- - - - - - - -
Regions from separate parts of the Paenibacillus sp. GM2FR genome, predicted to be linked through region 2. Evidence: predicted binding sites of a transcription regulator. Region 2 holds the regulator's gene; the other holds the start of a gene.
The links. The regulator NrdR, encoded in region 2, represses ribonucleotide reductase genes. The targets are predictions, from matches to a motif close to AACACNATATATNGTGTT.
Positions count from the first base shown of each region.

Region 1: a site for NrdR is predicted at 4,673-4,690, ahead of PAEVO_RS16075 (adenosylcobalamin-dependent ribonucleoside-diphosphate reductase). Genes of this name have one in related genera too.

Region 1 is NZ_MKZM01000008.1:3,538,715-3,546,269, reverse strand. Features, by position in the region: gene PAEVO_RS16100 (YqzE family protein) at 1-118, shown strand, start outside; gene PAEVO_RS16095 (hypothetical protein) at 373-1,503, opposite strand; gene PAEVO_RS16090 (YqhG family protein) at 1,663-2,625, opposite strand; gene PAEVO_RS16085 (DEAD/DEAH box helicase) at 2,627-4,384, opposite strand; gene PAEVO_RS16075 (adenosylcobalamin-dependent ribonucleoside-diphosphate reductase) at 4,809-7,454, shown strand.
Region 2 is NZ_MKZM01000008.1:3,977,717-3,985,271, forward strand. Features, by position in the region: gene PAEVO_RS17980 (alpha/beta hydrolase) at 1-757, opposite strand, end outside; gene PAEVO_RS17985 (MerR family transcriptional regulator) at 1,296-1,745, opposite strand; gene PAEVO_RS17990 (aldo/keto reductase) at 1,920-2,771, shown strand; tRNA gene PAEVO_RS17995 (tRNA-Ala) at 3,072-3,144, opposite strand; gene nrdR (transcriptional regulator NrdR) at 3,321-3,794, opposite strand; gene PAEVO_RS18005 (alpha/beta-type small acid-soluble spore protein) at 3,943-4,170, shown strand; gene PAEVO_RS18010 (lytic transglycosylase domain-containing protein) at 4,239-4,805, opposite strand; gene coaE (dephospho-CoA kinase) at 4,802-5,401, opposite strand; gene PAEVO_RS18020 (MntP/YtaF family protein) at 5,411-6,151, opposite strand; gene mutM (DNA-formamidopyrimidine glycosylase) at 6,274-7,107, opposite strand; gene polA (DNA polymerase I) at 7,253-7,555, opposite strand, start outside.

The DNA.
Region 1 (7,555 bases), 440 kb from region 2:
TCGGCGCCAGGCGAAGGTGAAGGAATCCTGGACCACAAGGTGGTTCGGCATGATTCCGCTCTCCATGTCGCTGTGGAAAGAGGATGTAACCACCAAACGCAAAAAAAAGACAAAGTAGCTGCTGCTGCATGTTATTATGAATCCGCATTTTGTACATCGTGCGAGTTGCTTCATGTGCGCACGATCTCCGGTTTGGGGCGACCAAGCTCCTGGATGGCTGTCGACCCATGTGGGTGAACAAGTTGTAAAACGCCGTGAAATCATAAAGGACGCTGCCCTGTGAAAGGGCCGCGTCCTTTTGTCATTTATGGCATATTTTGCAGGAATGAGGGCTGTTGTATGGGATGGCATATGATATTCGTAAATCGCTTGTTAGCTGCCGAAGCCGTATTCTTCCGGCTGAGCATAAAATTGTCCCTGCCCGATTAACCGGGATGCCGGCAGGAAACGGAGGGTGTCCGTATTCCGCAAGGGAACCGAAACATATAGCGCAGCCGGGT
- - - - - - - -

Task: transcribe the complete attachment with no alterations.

Regions from separate parts of the Paenibacillus sp. GM2FR genome, predicted to be linked through region 2. Evidence: predicted binding sites of a transcription regulator. Region 2 holds the regulator's gene; the other holds the start of a gene.
The links. The regulator NrdR, encoded in region 2, represses ribonucleotide reductase genes. The targets are predictions, from matches to a motif close to AACACNATATATNGTGTT.
Positions count from the first base shown of each region.

Region 1: a site for NrdR is predicted at 4,673-4,690, ahead of PAEVO_RS16075 (adenosylcobalamin-dependent ribonucleoside-diphosphate reductase). Genes of this name have one in related genera too.

Region 1 is NZ_MKZM01000008.1:3,538,715-3,546,269, reverse strand. Features, by position in the region: gene PAEVO_RS16100 (YqzE family protein) at 1-118, shown strand, start outside; gene PAEVO_RS16095 (hypothetical protein) at 373-1,503, opposite strand; gene PAEVO_RS16090 (YqhG family protein) at 1,663-2,625, opposite strand; gene PAEVO_RS16085 (DEAD/DEAH box helicase) at 2,627-4,384, opposite strand; gene PAEVO_RS16075 (adenosylcobalamin-dependent ribonucleoside-diphosphate reductase) at 4,809-7,454, shown strand.
Region 2 is NZ_MKZM01000008.1:3,977,717-3,985,271, forward strand. Features, by position in the region: gene PAEVO_RS17980 (alpha/beta hydrolase) at 1-757, opposite strand, end outside; gene PAEVO_RS17985 (MerR family transcriptional regulator) at 1,296-1,745, opposite strand; gene PAEVO_RS17990 (aldo/keto reductase) at 1,920-2,771, shown strand; tRNA gene PAEVO_RS17995 (tRNA-Ala) at 3,072-3,144, opposite strand; gene nrdR (transcriptional regulator NrdR) at 3,321-3,794, opposite strand; gene PAEVO_RS18005 (alpha/beta-type small acid-soluble spore protein) at 3,943-4,170, shown strand; gene PAEVO_RS18010 (lytic transglycosylase domain-containing protein) at 4,239-4,805, opposite strand; gene coaE (dephospho-CoA kinase) at 4,802-5,401, opposite strand; gene PAEVO_RS18020 (MntP/YtaF family protein) at 5,411-6,151, opposite strand; gene mutM (DNA-formamidopyrimidine glycosylase) at 6,274-7,107, opposite strand; gene polA (DNA polymerase I) at 7,253-7,555, opposite strand, start outside.

The DNA.
Region 1 (7,555 bases), 440 kb from region 2:
TCGGCGCCAGGCGAAGGTGAAGGAATCCTGGACCACAAGGTGGTTCGGCATGATTCCGCTCTCCATGTCGCTGTGGAAAGAGGATGTAACCACCAAACGCAAAAAAAAGACAAAGTAGCTGCTGCTGCATGTTATTATGAATCCGCATTTTGTACATCGTGCGAGTTGCTTCATGTGCGCACGATCTCCGGTTTGGGGCGACCAAGCTCCTGGATGGCTGTCGACCCATGTGGGTGAACAAGTTGTAAAACGCCGTGAAATCATAAAGGACGCTGCCCTGTGAAAGGGCCGCGTCCTTTTGTCATTTATGGCATATTTTGCAGGAATGAGGGCTGTTGTATGGGATGGCATATGATATTCGTAAATCGCTTGTTAGCTGCCGAAGCCGTATTCTTCCGGCTGAGCATAAAATTGTCCCTGCCCGATTAACCGGGATGCCGGCAGGAAACGGAGGGTGTCCGTATTCCGCAAGGGAACCGAAACATATAGCGCAGCCGGGT